Real-time imaging of RGC death with a cell-impermeable nucleic acid dyeing compound after optic nerve crush in a murine model

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14 Citations (Scopus)

Abstract

The retinal ganglion cells (RGCs) are the main source of therapeutic targets for neuroprotective glaucoma treatment, and evaluating RGCs is key for effective glaucoma care. Thus, we developed a minimally invasive, quick, real-time method to evaluate RGC death in mice. In this article we describe the details of our method, report new results obtained from C57BL/6J mice, and report that our method was usable in wild type (WT) and knockout (KO) mice lacking an RGC-death-suppressing gene. It used a non-invasive confocal scanning laser ophthalmoscope (cSLO) and a low molecular weight, photo-switching, cell-impermeant, fluorescent nucleic acid dyeing compound, SYTOX orange (SO). The RGCs were retrogradely labeled with Fluorogold (FG), the optic nerve was crushed (ONC), and SO was injected into the vitreous. After ten minutes, RGC death was visualized with cSLO in vivo. The retinas were then extracted and flat mounted for histological observation. SO-labeled RGCs were counted in vivo and FG-labeled RGCs were counted in retinal flat mounts. The time course of RGC death was examined in Calpastatin KO mice and wild type (WT) mice. Our in vivo imaging method revealed that SO-positive dead RGCs were mainly present from 4 to 6 days after ONC, and the peak of RGC death was after 5 days. Moreover, the number of SO-positive dead RGCs after 5 days differed significantly in the Calpastatin KO mice and the WT mice. Counting FG-labeled RGCs in isolated retinas confirmed these results. Thus, real-time imaging with SO was able to quickly quantify ONC-induced RGC death. This technique may aid research into RGC death and the development of new neuroprotective therapies for glaucoma.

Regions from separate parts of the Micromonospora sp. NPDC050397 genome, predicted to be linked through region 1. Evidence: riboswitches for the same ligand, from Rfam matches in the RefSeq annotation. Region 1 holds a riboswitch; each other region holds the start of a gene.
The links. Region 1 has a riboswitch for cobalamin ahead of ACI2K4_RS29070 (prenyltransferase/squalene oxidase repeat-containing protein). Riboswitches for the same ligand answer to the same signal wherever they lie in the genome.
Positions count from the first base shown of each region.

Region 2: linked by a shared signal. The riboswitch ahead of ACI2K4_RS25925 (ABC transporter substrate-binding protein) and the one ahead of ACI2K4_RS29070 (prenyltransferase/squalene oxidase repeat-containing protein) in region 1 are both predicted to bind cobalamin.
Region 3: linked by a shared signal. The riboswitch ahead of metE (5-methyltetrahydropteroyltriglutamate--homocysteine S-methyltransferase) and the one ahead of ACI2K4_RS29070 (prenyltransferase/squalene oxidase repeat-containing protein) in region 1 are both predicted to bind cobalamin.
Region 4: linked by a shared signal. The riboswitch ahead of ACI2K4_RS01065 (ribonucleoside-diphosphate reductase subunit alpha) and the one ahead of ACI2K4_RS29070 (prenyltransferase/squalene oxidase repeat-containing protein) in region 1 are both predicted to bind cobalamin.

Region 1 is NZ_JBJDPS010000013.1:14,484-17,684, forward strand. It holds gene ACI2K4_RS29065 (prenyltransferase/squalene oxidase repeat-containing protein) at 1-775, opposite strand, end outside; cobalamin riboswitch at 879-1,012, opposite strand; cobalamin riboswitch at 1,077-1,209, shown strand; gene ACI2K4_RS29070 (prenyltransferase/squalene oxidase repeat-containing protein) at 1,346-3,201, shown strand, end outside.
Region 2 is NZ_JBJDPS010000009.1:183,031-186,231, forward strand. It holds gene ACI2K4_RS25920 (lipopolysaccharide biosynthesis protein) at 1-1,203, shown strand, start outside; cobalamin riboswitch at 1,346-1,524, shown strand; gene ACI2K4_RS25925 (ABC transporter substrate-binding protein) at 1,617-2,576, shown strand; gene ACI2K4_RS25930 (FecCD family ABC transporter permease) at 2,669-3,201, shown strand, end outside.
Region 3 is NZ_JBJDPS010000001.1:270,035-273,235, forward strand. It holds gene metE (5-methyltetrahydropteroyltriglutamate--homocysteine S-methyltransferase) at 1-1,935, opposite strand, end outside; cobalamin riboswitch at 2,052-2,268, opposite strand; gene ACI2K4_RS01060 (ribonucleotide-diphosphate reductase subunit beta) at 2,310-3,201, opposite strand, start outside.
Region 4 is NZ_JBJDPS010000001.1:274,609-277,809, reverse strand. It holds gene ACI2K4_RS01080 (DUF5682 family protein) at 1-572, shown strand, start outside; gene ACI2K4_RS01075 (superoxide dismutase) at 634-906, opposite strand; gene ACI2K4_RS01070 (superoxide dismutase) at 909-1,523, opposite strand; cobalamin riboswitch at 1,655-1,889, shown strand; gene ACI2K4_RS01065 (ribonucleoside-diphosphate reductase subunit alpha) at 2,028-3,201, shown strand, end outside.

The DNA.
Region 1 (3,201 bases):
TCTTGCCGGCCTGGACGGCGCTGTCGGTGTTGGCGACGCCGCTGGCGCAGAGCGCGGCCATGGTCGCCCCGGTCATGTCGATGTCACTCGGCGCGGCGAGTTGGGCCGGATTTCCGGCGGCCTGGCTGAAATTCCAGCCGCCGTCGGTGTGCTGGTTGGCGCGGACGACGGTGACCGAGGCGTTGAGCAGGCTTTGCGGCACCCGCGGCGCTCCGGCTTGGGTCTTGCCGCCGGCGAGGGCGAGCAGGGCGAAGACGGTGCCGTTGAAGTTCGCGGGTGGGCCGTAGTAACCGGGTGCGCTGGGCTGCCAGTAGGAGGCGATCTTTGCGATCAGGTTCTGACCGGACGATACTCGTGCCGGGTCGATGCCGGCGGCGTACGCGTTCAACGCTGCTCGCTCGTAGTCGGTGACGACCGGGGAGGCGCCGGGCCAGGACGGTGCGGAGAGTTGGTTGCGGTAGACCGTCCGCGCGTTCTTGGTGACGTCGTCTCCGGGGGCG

Original languageEnglish
Pages (from-to)179-188
Number of pages10
JournalExperimental Eye Research
Volume146
DOIs
Publication statusPublished - 2016 May 1

Keywords

  • Cell death
  • Fluorescent probe
  • Glaucoma
  • In vivo imaging
  • Neuroprotection
  • Retinal ganglion cells

ASJC Scopus subject areas

  • Ophthalmology
  • Sensory Systems
  • Cellular and Molecular Neuroscience

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